Former Queen's students capture climate anxiety with band Funeral Lakes

Funeral Lakes' apocalyptic folk rock reflects the "generational malaise" about climate emergency

Chris Hemer and Sam Mishoes of Funeral Lakes.
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Photo by Katerina Zoumboulakis

Queen’s alumni Chris  Hemer (ArtSci ’17) and Sam Mishos (ArtSci ’17) reveal the spirit behind their music, which is equal parts hope and sorrow, as they use songs to protest the Canadian government’s lack of action on climate change. 

Based out of Toronto, the band’s nameis a perfect descriptor for the unique tone of their songs.

Mishos explained the term Funeral Lake means “this conflicted feeling between the overwhelming beauty of nature clashing with the undertone of eventual loss should we continue on our current path of environmental destruction.”

The pair has recorded their first album and plan for its release in the coming months. First and foremost on their minds, however, is a commitment to protecting the environment.

They currently have three songs on Spotify and Bandcamp, and a fourth on YouTube. The duo’s work blends different emotions—it’s partly mournful but also a call to rebellion, capturing their climate fears and frustrations.

Their songs were described by Mishos as “good music for being sad at the beach.”

“We call ourselves apocalypse folk rock, and there’s a lot of politics in the music. We try to highlight that there’s really tender moments too. A lot of it is personal reflections on these macro global events, and there’s this generational malaise or sadness that’s out there,” Hemer said.

This blend of happiness and sadness, and of nature and destruction, was born out of the band’s origin story.

The pair met at Queen’s and began collaborating together on other musical projects. Before forming Funeral Lakes and relocating to TorontoMishos and Hemer lived together in Vancouver, as Hemer worked for his local MP, Liberal Joyce Murray.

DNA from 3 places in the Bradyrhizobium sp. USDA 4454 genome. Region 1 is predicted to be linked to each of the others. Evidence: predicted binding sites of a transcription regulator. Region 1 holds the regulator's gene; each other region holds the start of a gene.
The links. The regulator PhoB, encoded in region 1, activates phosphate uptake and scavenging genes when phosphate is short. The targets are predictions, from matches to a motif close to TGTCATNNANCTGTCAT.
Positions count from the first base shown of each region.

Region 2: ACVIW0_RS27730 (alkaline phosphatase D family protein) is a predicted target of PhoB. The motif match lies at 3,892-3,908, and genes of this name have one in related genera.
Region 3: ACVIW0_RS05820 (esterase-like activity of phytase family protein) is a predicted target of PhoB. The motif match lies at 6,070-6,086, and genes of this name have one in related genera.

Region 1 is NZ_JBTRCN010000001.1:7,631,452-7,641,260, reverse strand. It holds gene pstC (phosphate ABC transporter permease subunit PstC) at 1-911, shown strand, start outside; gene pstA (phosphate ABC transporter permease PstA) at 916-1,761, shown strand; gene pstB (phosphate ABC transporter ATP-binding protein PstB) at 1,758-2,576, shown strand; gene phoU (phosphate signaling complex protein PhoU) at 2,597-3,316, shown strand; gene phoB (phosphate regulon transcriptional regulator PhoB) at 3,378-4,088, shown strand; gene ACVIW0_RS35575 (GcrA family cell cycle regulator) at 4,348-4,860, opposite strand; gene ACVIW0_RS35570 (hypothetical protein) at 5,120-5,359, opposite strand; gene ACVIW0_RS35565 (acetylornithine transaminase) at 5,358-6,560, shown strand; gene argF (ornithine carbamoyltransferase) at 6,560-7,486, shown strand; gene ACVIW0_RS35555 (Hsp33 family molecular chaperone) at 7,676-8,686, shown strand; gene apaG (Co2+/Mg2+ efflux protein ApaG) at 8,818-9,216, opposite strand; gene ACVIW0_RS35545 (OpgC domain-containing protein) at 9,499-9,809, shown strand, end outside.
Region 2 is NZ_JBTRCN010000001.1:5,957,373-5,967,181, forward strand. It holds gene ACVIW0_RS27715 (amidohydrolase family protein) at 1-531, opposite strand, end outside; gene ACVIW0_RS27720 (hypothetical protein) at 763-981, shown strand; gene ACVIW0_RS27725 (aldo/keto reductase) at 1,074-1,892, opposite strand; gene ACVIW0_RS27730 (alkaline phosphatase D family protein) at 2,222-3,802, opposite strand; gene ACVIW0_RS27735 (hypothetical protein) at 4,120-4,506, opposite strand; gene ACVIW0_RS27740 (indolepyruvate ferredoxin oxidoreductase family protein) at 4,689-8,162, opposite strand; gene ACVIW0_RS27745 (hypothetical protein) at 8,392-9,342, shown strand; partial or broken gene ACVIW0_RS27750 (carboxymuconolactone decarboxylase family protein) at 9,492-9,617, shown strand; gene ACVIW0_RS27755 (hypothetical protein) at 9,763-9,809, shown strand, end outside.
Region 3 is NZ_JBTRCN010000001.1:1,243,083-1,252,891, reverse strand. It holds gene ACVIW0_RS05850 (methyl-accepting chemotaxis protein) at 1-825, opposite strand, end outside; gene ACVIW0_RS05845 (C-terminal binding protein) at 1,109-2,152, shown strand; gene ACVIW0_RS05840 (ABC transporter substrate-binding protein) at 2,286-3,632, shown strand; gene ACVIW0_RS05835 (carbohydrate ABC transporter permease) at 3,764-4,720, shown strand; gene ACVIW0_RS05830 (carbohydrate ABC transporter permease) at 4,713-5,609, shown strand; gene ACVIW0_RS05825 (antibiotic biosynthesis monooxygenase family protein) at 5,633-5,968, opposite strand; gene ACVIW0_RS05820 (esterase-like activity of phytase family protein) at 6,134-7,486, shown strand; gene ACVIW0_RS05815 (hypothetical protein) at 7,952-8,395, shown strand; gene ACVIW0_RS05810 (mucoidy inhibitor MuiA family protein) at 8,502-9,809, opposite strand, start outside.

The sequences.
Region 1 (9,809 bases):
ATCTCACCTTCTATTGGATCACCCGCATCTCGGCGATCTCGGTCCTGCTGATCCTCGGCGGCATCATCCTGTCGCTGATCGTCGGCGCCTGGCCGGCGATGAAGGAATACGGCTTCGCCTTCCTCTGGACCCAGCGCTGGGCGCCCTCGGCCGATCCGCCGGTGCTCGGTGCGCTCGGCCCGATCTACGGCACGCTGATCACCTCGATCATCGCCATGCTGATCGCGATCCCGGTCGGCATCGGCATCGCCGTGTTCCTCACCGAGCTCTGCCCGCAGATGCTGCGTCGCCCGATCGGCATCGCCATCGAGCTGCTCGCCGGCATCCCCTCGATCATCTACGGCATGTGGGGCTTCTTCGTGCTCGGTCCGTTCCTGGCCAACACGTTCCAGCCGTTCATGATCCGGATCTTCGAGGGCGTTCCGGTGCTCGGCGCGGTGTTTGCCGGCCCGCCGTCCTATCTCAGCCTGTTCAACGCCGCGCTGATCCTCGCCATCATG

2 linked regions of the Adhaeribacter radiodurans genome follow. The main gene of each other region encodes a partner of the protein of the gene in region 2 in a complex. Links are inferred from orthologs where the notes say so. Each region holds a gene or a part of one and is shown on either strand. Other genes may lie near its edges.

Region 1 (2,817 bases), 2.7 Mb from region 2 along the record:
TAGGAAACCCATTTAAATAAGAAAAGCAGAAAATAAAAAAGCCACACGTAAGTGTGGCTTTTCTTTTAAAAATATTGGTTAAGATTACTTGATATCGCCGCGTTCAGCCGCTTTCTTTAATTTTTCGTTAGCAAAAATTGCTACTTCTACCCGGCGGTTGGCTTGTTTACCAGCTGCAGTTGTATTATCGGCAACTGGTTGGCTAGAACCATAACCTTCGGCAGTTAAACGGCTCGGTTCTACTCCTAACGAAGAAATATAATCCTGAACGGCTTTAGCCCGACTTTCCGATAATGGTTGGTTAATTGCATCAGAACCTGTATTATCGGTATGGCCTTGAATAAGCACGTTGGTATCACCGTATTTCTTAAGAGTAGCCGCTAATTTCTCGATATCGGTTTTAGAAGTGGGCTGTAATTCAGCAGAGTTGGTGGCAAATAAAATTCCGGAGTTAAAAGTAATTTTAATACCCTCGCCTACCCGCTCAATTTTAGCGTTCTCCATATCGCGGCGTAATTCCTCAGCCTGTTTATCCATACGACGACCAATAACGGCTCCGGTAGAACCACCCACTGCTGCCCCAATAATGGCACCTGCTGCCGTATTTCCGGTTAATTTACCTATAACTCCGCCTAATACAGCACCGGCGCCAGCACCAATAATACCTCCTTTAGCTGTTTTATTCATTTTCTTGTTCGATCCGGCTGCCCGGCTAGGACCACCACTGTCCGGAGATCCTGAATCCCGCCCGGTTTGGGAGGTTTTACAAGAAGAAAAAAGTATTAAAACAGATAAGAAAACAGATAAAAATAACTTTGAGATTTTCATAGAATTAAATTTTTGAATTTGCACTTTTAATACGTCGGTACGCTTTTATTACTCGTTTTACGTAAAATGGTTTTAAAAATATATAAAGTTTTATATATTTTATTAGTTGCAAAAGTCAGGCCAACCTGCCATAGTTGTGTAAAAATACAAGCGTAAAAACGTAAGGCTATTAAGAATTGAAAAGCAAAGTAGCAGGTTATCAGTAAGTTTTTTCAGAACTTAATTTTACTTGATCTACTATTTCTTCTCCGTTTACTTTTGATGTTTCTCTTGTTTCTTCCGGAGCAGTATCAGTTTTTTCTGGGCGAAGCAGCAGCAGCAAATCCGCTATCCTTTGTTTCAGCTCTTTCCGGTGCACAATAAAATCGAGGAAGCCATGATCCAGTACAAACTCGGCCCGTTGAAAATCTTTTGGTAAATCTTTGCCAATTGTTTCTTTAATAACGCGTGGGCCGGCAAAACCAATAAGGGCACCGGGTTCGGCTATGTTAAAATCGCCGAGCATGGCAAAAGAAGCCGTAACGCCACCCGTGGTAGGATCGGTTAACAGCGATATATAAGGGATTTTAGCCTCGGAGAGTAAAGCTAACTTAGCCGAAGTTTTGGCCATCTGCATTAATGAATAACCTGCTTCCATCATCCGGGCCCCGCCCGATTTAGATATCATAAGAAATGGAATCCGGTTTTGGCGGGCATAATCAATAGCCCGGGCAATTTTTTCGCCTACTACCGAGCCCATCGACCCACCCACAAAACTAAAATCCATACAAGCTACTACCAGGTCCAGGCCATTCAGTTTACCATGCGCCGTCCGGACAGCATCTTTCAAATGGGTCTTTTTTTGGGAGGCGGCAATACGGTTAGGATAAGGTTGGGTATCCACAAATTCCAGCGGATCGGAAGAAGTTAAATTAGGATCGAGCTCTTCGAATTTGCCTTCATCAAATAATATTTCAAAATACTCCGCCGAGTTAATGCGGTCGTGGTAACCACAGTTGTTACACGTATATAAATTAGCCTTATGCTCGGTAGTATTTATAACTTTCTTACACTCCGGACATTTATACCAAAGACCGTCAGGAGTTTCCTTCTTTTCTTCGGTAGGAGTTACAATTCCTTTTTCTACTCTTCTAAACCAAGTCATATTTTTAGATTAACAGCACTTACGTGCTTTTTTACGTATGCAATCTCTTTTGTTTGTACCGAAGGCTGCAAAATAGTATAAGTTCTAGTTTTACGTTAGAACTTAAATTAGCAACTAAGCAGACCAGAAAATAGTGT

Chris says climate activism is what inspired him to get into politics—and eventually, to quit.

His struggles with the Liberal Party’s commitment to climate policy eventually led him to leave his job.

After leaving, he collaborated on environmentally-focused projects, including working against the controversial Trans Mountain Pipeline .

“The final straw was when they wanted to stick a pipeline down our community and I wasn’t really down for that,” he said.  “So, I left and felt pretty lost for a few months and then Sam and I started working on this project as an outlet for those feelings.”

On ultimately deciding to team up for Funeral Lakesthey say it was a natural progression.

Hemer said, “I was playing in other groups at the time and Sam was writing some of her own music, but we were pretty frustrated with other people in our lives, and we’ve been partners for four years, and it’s been pretty awesome so far, so we thought, why not make some music together?”

This week, they’re giving all their proceeds away to Idle No More, a grassroots organization of Indigenous women and scholars who originally formed to protest Bill C-45’s amendments to the Navigable Waters Protection Act. This act revoked federal protection from many of the country’s lakes and streams. 

Funeral Lakes clearly doesn’t just capture our feelings of eco-anxiety and add a voice to the climate movement—they’re also working to forge tangible policy change.

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